Dick and Gayl's Cruising Adventures

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Saturday, June 11, 2005  Adirondack Adventures with Cathy and Chappy
Cathy and Chappy are Cincinnati friends, but they have a house in the Adirondacks and family in the area.  Both are "46ers" -- they have climbed the 46 major peaks in the Adirondacks.  Chappy was a mining engineer based in the Adirondacks for many years, and was active in Nature Conservancy efforts here at the same time.  Cathy was once a science teacher, and has maintained a life-long love of natural science that is contagious.  We love being outdoors with Cathy and Chappy, because they are great birders and naturalists, and we always learn a lot and see a lot when we are with them. 
They had a full day planned for us, beginning with early morning birding, so we got up early, had a quick breakfast, and were off in search of bobolinks, a new life bird for us.  Bobolinks nest in unmown northern fields.  We drove to several likely spots with no luck, but persisted and eventually found a field with several bobolinks who obliged us by perching on a fence post and a wire long enough for us to observe them carefully through binoculars and our scope.


We headed on to Lake Placid, where the original plan was to view some of the Olympic venues in passing.  When we saw a sign promoting bobsled rides at the bobsled track, Dick couldn't resist.  He and Chappy decided to make a bobsled run, with the assistance of a professional driver and brakeman. The sled looked like the ones they use in the Olympics, except that it had wheels rather than runners.  The sled ran on the lower half mile of the one mile concrete track used for the 1932 and 1980 Olympics.


The ride was over in less than 45 seconds.  The sled reached a maximum speed of about 45 mph.  The winning time for a bobsled competing in the Olympics covering the full one mile course is only about 10 seconds more than their time. Dick says that the speed and the g-forces at the turns were still quite impressive at less than Olympic levels.
After their ride, we all hopped on a bus for a short tour that took us around the bobsled/skeleton/luge venue.  The track Dick and Chappy rode has been replaced by a more modern Olympic training track made of gunnite (like backyard swimming pools) with an ammonia-based cooling system that keeps the ice from melting.  After they spray the track with enough water to make a thick coating of ice, workers smooth the ice by hand.  No machines except snow blowers touch the track.  (And, no sleds with wheels.)
Our next stop was Heart Lake and Mount Jo, where we planned to do some hiking.  (The last time I was here was an eighth grade Earth Science class field trip.)  The heat and humidity discouraged us from our original plan to climb the mountain, but we decided to hike around the lake instead.  The birds had retreated from the heat by this time, but we saw lots of wildflowers in bloom.  The showiest was the Pink Lady's Slipper.  The rarest was a four-leafed trillium (which Chappy calls a quadrillium).  The flower was past its bloom, but the four leaves were there.  There were many flowers we had not seen before --Canada Mayflower, Blue bead lily, Star flower, and Twin flower (Linnea Borealis).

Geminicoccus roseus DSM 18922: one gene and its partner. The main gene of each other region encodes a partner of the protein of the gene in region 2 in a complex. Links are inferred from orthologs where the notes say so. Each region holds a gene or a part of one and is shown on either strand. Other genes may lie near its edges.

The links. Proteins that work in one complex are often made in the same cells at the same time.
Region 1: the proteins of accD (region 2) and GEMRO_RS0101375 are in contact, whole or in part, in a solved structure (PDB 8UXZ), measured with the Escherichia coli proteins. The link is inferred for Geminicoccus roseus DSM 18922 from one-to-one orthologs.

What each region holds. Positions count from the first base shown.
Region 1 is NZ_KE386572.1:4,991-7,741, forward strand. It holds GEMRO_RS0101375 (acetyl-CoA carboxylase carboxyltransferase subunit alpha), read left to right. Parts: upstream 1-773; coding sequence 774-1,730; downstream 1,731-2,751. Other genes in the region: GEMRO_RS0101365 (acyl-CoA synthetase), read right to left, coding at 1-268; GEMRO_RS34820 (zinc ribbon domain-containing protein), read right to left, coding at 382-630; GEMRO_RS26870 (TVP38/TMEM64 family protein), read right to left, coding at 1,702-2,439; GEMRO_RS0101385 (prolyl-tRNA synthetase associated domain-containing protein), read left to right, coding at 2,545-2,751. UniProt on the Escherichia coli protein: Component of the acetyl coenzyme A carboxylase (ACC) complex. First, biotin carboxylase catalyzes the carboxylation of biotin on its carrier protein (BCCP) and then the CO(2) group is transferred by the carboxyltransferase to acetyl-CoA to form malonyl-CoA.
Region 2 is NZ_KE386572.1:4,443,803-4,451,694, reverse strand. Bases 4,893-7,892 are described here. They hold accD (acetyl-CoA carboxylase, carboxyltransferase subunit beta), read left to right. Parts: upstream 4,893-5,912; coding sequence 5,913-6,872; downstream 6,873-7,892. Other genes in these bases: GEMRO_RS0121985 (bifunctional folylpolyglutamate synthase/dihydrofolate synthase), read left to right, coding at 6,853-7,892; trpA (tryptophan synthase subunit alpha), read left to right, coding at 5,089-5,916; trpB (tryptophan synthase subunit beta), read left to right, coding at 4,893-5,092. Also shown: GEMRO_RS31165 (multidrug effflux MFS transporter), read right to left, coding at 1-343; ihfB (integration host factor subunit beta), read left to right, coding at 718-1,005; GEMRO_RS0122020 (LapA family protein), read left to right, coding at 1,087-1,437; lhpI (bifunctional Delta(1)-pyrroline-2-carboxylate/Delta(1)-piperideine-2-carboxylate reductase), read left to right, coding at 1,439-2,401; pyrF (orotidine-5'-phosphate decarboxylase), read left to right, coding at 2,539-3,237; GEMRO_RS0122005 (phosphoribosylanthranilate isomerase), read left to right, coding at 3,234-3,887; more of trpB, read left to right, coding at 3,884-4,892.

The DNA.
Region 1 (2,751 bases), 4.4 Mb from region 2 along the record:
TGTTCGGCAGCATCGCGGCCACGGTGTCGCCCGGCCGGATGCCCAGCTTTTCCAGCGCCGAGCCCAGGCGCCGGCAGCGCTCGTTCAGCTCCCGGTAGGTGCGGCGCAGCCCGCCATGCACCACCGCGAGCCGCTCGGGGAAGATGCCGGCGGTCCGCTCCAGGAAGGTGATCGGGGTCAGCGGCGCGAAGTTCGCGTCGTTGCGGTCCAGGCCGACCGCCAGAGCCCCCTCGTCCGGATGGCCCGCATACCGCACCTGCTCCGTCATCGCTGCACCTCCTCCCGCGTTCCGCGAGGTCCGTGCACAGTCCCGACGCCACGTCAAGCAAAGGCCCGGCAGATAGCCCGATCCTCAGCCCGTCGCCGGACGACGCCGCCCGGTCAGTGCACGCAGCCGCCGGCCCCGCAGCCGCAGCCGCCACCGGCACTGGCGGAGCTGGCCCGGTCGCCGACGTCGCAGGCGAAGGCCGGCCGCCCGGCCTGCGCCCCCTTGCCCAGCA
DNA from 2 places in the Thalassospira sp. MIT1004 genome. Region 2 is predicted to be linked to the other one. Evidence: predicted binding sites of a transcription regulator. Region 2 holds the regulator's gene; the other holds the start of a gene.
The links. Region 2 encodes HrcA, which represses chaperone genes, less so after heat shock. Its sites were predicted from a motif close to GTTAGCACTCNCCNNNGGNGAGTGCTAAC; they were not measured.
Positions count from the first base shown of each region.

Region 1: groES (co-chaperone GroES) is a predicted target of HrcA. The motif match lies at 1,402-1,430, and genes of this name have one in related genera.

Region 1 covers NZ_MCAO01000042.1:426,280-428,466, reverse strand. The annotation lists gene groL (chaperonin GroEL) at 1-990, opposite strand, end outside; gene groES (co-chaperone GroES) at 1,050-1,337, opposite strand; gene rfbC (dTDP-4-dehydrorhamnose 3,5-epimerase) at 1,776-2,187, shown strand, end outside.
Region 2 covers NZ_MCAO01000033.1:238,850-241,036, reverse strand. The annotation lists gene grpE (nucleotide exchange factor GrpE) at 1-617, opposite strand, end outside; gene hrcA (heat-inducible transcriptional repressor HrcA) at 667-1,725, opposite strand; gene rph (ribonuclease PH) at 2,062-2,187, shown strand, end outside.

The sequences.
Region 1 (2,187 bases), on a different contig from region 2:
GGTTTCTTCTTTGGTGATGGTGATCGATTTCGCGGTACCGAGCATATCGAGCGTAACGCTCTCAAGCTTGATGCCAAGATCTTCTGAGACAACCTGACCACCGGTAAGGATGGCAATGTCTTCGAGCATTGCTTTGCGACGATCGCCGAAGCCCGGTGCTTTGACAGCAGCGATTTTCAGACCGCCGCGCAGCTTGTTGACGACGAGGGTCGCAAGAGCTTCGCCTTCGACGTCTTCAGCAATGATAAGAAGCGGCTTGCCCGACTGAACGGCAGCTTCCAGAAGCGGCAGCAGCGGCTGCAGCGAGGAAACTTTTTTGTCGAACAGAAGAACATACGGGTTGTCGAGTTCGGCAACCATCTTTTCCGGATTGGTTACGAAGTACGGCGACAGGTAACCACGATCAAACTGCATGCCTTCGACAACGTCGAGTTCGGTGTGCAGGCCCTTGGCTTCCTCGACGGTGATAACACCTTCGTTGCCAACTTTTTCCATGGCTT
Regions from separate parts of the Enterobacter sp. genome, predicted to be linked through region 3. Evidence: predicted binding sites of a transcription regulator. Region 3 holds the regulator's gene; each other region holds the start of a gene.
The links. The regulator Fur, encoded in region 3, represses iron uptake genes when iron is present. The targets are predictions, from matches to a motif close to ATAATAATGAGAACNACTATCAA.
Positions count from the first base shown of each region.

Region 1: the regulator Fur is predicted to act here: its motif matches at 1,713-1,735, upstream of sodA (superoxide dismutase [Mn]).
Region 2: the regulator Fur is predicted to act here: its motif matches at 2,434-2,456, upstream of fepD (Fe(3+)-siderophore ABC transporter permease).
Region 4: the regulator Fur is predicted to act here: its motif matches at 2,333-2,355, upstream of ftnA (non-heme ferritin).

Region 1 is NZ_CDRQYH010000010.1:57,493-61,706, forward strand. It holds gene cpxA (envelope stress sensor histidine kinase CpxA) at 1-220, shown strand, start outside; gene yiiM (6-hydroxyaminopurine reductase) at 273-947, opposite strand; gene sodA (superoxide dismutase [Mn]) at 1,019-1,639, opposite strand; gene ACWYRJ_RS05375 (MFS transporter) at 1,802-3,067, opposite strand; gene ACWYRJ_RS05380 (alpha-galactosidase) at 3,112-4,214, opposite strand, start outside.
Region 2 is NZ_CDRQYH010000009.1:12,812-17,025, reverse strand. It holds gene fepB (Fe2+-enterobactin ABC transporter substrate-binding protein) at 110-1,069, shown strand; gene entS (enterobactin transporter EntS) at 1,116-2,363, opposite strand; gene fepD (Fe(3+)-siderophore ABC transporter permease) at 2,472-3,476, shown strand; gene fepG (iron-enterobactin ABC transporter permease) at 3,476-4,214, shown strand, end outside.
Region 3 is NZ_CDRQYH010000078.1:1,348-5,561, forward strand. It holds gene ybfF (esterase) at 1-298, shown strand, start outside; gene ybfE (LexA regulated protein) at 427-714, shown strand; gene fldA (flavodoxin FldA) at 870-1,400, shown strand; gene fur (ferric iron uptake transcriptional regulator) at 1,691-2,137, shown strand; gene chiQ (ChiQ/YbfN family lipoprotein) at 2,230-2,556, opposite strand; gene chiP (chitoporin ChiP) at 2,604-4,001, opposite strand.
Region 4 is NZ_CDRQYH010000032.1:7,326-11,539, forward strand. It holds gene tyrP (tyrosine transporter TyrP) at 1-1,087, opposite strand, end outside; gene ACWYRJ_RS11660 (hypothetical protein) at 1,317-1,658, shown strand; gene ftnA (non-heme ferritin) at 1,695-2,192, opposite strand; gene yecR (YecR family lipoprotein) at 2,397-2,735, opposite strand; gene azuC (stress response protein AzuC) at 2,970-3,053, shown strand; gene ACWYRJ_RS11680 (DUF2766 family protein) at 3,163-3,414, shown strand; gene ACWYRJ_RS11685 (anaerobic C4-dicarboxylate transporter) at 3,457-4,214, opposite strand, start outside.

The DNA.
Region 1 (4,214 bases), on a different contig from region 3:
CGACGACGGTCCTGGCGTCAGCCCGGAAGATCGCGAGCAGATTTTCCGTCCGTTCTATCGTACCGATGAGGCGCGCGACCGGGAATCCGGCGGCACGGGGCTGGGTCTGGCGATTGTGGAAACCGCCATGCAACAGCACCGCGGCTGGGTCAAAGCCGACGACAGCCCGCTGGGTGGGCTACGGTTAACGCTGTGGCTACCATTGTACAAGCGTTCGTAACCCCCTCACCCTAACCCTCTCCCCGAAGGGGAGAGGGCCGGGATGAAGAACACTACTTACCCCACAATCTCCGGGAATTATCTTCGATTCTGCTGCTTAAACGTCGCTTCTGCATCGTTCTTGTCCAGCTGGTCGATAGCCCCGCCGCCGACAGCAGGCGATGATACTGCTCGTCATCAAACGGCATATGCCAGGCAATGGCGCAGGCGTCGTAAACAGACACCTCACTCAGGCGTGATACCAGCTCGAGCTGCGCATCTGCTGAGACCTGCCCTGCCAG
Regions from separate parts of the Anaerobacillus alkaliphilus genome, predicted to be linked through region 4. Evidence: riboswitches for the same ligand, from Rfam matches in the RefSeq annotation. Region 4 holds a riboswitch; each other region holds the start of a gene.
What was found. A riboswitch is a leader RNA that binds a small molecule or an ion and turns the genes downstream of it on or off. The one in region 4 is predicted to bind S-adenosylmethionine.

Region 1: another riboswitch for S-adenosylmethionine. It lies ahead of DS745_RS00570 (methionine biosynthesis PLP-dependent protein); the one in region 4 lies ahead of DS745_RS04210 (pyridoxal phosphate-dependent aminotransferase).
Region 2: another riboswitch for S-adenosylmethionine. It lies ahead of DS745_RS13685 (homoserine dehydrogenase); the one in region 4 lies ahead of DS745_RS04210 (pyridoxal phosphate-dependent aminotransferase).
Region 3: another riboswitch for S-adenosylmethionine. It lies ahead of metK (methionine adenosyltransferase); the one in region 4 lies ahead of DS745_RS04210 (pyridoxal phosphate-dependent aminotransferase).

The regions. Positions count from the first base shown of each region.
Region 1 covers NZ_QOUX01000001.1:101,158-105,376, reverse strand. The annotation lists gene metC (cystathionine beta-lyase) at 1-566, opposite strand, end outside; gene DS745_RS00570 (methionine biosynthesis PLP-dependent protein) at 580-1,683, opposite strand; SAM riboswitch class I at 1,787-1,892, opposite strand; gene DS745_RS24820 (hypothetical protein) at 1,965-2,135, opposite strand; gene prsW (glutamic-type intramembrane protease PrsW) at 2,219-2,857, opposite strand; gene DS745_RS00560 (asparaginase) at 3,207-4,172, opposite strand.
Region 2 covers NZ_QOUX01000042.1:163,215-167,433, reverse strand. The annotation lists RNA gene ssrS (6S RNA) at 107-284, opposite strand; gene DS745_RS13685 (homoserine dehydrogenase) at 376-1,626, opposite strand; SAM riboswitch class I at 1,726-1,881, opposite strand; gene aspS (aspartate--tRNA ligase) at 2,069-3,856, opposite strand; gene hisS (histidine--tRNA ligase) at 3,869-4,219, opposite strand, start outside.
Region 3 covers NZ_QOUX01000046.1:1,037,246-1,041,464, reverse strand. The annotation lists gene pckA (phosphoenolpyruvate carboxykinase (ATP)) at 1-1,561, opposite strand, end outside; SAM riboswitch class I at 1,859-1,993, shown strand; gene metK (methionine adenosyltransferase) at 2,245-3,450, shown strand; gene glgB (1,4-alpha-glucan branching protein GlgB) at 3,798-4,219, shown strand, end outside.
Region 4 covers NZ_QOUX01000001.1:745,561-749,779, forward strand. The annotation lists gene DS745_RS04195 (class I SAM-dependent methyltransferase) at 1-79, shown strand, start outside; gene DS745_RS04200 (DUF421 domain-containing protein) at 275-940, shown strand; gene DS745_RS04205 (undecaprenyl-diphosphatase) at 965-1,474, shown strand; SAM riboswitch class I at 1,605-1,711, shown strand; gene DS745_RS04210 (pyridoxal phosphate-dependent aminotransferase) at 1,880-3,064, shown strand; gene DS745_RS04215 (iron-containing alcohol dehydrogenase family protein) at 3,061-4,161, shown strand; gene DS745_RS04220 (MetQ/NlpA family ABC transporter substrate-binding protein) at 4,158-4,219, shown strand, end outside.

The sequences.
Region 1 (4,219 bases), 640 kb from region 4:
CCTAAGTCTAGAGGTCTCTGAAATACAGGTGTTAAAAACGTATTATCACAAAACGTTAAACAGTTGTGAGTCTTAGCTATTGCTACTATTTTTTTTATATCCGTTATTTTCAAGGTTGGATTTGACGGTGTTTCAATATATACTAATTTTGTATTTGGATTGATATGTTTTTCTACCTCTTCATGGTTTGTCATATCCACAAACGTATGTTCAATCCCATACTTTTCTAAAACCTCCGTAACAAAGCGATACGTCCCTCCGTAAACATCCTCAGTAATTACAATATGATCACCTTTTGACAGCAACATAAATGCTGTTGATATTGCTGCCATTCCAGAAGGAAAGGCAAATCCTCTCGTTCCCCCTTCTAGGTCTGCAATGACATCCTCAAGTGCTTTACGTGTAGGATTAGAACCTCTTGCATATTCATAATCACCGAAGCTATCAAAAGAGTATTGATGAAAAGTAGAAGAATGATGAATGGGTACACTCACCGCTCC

The sun was baking the balsams along the path so they exuded their fragrance of the Adirondacks with particular vigor.

Pink Lady's Slipper

We had lunch in a restaurant in Lake Placid with a view of Mirror Lake, then were on our way again.  We had planned to drive up Whiteface Mountain, but the weather was so hazy we could barely see the summit, so we opted out of that plan, but did get close enough to observe its challenging ski slopes and the nearby terrifying ski jump towers.
We stopped at a wine store to replenish our dwindling supplies, and at a supermarket to get fresh produce. Although Westport has two small markets, neither one has much in the way of produce, probably because it is too perishable to handle, especially in the "off season." 
One reason it is the off-season here is that all the New York State schools have not let out yet.  Another is that it is black fly season. As Chappy explained to us, black fly season lasts from Memorial Day to July 4.  Black flies anaesthetize you first, then bite a chunk out of your skin and treat you with blood thinner so they can lap up your blood more easily.  When they leave, you are a bloody mess, and then you itch terribly after the anaesthetic wears off.  Dick has had just one run-in with a black fly so far.  I have had none. We are not sure how we have avoided them so well.  Maybe it's the oddly warm weather and all the rain? 
But, I digress.  We had a very full and wonderful day touring the Adirondacks with Cathy and Chappy.  They dropped us off at the boat late in the afternoon, and continued on their way to meet up with family four hours away.  We hope they will join us aboard again.  They are great adventure companions.
Sunday, April 12, 2005  Westport, NY to Burlington, VT
25.2 miles
For the fourth day in a row, the weather forecast called for fog in the morning and scattered showers building to thunderstorms in the afternoon.  We were ready to move on, but had to cruise that magic time between the morning fog and the afternoon thunderstorms.
They may not have much  in the way of fresh produce around here, but they do have the Sunday New York Times, so we waited out the fog with a leisurely breakfast while catching up on what's going on in the rest of the world.